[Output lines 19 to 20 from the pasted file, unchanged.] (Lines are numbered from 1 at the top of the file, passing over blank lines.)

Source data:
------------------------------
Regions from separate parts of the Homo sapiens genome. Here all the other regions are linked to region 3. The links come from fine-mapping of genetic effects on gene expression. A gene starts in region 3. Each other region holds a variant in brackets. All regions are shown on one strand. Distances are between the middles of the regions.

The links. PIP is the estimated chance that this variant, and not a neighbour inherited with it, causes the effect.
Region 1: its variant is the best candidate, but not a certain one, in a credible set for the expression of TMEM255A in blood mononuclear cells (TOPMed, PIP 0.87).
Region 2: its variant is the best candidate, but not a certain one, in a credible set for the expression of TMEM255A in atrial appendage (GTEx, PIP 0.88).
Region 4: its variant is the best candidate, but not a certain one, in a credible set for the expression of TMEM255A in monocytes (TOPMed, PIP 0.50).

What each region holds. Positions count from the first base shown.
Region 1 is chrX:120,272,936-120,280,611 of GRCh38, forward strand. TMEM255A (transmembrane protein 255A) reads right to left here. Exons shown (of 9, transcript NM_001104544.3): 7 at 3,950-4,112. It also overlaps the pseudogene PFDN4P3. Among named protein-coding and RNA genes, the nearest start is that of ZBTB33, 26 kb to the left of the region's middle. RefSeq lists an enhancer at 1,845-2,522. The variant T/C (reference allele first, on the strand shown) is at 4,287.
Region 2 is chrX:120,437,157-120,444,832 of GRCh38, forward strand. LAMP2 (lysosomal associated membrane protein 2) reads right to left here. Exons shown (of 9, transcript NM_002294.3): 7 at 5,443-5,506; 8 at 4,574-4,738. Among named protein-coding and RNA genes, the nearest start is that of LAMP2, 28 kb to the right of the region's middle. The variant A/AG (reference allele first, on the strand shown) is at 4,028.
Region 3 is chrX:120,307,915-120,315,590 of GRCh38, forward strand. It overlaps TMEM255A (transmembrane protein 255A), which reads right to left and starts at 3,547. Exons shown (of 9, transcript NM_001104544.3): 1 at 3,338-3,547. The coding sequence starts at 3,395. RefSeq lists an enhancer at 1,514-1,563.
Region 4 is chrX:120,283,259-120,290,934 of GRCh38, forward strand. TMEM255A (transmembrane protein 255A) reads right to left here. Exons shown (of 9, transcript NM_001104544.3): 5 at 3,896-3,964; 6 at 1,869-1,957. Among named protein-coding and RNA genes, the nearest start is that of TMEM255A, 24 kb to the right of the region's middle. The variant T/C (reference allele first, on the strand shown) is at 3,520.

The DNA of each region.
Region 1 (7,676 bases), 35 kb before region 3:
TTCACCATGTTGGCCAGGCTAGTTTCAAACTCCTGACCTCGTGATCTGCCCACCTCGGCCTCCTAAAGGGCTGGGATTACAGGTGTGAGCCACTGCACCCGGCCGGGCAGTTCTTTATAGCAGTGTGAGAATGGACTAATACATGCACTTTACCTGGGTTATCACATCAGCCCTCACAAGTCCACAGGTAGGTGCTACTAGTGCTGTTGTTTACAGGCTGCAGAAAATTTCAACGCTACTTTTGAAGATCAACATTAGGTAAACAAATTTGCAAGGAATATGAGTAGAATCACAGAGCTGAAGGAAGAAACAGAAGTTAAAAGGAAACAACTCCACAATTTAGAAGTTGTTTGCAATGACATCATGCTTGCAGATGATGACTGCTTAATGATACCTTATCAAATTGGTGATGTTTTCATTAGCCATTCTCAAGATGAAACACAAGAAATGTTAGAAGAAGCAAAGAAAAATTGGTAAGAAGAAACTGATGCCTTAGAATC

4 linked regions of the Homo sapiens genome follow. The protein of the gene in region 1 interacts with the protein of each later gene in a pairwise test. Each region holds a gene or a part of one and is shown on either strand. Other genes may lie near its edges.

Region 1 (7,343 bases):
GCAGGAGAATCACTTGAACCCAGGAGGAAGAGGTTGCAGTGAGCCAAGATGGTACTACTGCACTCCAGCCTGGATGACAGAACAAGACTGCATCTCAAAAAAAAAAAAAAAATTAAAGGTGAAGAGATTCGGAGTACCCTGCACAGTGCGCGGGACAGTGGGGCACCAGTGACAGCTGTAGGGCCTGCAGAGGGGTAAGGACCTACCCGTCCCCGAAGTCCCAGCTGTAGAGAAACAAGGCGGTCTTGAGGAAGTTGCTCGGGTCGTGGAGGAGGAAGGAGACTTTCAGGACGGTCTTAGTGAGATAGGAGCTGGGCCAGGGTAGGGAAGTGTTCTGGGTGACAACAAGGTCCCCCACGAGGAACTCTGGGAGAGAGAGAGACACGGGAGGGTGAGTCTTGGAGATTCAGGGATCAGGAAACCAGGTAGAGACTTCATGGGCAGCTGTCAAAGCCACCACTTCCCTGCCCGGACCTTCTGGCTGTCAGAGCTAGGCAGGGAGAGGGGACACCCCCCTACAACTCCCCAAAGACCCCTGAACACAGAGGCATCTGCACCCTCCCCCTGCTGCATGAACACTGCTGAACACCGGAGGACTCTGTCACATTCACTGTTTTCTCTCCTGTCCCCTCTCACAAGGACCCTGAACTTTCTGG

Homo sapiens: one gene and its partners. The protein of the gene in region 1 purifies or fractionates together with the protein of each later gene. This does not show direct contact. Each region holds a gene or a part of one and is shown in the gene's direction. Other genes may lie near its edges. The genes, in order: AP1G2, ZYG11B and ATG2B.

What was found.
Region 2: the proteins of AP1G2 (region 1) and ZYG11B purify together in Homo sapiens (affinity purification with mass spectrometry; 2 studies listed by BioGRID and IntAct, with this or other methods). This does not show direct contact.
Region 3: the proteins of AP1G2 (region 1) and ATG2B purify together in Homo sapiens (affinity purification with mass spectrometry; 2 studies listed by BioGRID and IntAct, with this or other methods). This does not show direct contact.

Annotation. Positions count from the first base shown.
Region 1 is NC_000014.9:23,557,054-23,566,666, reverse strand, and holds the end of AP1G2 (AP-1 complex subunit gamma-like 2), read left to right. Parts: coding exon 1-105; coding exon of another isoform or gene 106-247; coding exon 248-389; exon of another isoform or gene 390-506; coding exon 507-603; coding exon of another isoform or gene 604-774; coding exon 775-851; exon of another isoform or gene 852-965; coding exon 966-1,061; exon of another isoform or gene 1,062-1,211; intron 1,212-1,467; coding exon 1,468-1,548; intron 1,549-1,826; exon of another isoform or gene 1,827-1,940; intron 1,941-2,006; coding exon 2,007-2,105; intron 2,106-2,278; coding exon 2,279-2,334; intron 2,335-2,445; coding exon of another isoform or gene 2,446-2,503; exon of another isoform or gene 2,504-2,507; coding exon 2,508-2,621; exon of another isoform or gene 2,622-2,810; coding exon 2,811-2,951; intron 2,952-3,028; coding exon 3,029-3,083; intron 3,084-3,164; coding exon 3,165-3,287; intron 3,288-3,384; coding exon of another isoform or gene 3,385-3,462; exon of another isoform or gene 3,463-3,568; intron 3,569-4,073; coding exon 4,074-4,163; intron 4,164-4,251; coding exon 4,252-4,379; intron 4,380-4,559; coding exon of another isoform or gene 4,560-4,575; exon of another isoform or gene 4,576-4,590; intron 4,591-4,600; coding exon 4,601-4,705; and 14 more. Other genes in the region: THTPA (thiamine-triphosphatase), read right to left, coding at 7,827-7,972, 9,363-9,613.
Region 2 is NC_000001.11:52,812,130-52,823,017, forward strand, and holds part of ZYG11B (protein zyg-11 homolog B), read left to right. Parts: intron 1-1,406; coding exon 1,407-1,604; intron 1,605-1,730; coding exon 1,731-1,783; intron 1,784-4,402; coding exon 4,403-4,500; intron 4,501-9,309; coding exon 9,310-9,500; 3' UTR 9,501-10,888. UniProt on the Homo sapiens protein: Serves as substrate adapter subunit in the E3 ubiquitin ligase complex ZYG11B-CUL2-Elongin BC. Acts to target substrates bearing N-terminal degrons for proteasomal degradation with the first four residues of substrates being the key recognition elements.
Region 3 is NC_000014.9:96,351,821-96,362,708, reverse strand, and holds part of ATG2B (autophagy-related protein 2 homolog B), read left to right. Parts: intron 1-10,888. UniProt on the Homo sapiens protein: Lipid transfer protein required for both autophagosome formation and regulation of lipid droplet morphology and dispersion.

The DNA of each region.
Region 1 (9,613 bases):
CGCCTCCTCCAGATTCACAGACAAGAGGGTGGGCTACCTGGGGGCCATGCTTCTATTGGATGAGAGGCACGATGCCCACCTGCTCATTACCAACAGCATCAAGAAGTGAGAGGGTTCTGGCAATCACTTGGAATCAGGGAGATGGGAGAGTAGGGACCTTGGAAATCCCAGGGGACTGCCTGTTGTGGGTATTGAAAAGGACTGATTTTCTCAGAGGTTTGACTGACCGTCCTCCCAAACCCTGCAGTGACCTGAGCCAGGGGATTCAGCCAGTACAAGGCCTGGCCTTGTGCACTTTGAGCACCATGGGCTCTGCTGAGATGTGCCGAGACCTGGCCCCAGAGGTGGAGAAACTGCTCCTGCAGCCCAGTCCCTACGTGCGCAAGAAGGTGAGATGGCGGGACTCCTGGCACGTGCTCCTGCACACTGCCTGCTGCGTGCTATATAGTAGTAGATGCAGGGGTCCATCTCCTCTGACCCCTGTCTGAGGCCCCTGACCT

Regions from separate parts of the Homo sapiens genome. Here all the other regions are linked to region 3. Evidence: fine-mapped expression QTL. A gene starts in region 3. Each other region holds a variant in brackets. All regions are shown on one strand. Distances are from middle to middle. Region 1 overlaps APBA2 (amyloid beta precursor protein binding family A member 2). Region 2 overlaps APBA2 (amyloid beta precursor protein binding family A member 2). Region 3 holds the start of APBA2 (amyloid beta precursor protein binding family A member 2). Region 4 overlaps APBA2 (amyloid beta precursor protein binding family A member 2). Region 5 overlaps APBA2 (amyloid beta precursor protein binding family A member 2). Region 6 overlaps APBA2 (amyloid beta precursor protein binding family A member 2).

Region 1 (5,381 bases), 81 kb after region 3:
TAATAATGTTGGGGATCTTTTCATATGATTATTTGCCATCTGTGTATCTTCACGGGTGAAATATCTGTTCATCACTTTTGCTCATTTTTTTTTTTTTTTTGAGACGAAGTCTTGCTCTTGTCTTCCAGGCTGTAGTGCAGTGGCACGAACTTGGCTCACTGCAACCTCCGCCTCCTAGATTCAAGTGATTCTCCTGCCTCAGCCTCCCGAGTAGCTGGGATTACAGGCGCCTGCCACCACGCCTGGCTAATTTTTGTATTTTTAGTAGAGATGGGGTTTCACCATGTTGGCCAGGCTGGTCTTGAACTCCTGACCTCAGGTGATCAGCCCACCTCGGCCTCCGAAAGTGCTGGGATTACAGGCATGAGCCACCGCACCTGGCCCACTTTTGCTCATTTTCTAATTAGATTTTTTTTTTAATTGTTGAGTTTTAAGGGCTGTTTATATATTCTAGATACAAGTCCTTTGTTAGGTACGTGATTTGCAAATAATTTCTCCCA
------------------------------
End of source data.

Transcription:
Region 2: the proteins of AP1G2 (region 1) and ZYG11B purify together in Homo sapiens (affinity purification with mass spectrometry; 2 studies listed by BioGRID and IntAct, with this or other methods). This does not show direct contact.
Region 3: the proteins of AP1G2 (region 1) and ATG2B purify together in Homo sapiens (affinity purification with mass spectrometry; 2 studies listed by BioGRID and IntAct, with this or other methods). This does not show direct contact.